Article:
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Hong Kong's market for ETFs is catching on
20 May 2007
South China Morning Post

Exchange Traded Funds (ETFs) are beginning to catch on in Hong Kong.

Last month, France-based Lyxor Asset Management listed on the city stock exchange six ETFs, tracking global, regional and commodity equities. Not only did this drastically boost the total number of ETFs available in Hong Kong to 15, it also broadened investors' choices.

Tracking core areas such as the S&P 500, MSCI World, MSCI Asia ex-Japan as well as commodities, they provide fund investors with vehicles to adapt quickly to market conditions. Compared to the pace of growth in major overseas market like the US, however, Hong Kong is well behind. In 2006 there were 159 ETFs launched in the United States, triple the amount in 2005. As of last month, the total ETF asset under management in the US surpassed US$470 billion, an increase of more than US$100 billion from last September.

The reasons that US investors have become enamoured with ETFs are numerous. An ETF is a hybrid of a stock and a mutual fund. On one hand, it is as diversified as an index fund because it is comprised of a basket of securities. On the other hand, by being listed on a bourse, ETFs can be intra-day traded, like any stock. Traditional mutual funds settle only at the day's close. Investors do not pay upfront sales charges for ETFs except brokerage commissions and annual management fees are usually lower than 1 per cent since they are passively managed. In comparison, the average management fees for equity and fixed income funds in Hong Kong are about 1.62 and 1.23 per cent respectively.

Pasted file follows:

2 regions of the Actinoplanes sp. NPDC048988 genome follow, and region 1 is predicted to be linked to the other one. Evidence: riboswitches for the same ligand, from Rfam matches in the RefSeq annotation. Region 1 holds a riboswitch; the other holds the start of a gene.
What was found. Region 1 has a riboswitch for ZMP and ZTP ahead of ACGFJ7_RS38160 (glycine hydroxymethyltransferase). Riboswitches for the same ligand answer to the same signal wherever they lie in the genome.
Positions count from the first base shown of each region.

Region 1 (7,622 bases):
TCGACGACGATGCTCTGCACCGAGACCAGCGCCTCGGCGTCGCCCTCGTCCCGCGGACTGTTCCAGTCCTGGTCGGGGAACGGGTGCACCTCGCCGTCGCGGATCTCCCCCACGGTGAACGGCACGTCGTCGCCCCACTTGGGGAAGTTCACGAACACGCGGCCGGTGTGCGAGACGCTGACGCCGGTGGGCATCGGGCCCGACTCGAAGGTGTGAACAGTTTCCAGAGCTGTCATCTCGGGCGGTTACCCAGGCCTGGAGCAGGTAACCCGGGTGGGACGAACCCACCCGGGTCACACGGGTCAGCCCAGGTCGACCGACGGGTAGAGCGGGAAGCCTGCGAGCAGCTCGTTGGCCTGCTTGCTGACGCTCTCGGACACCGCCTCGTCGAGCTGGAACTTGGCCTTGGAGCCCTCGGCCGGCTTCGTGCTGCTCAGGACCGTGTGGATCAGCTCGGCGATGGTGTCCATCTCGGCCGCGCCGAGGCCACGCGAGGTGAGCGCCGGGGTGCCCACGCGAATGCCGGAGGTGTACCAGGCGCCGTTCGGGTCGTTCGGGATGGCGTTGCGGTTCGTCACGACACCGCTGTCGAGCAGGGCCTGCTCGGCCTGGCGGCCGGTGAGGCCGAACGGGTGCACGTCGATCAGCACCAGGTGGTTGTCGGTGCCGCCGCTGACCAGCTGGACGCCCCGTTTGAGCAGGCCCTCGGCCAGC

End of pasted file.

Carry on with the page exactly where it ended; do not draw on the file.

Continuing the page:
Because of the stock-trading feature, an ETF's pricing mechanism is different from traditional funds. The price of a mutual fund is by definition the fund's net asset value (NAV), or the worth of its portfolio. An ETF's price, on the other hand, is determined by supply and demand on the market, which is why the price may differ from NAV. An ETF that trades at a price higher than its NAV is said to trade at a premium, or if it is lower, at a discount. The potential for arbitraging ensures that even though there are slight discrepancies, the market price of an ETF is usually very close to its NAV. When the price of an ETF is higher than its NAV, an arbitrageur will sell the ETF units and buy the underlying portfolio of stocks, effectively forming an ETF unit in a process called in-kind creation.

The reverse, called in-kind redemption, is done when the ETF trades at a discount to its NAV.

However, spreads could be significant for funds in which the underlying holdings are not easily accessible. One such case is the iShares FTSE/Xinhua A50 China Tracker fund. It is linked to A shares, which are nearly exclusively available to mainlanders.

As of May 15, the average absolute spread for Hong Kong-listed ETFs other than the A50 China Tracker was 0.41 per cent compared to a 9.14 per cent discount for the A-share fund.

Because it is difficult to arbitrage, international investors have been using it as a proxy for how they feel about the mainland market. In April, with rising concern about a bubble in the mainland, the A50 China Tracker traded at an about 15 per cent discount. In January, when sentiment was still bullish and the average daily trading volume more than double over last year, it traded at about a 20 per cent premium.

Another factor that contributes to the wide spread is the fact that the tracker fund does not actually own the shares directly. As only Qualified Foreign Institutional Investors (QFII) can invest in the A-share markets - and only a limited amount - the A50 China Tracker holds what are called Chinese A-shares Access Product (CAAP), which synthetically replicate the performance of FTSE/Xinhua A50 Index. That makes it a less reliable mirror than other types.

Jessy Yang is head of research at fund-rating firm Morningstar Asia
 
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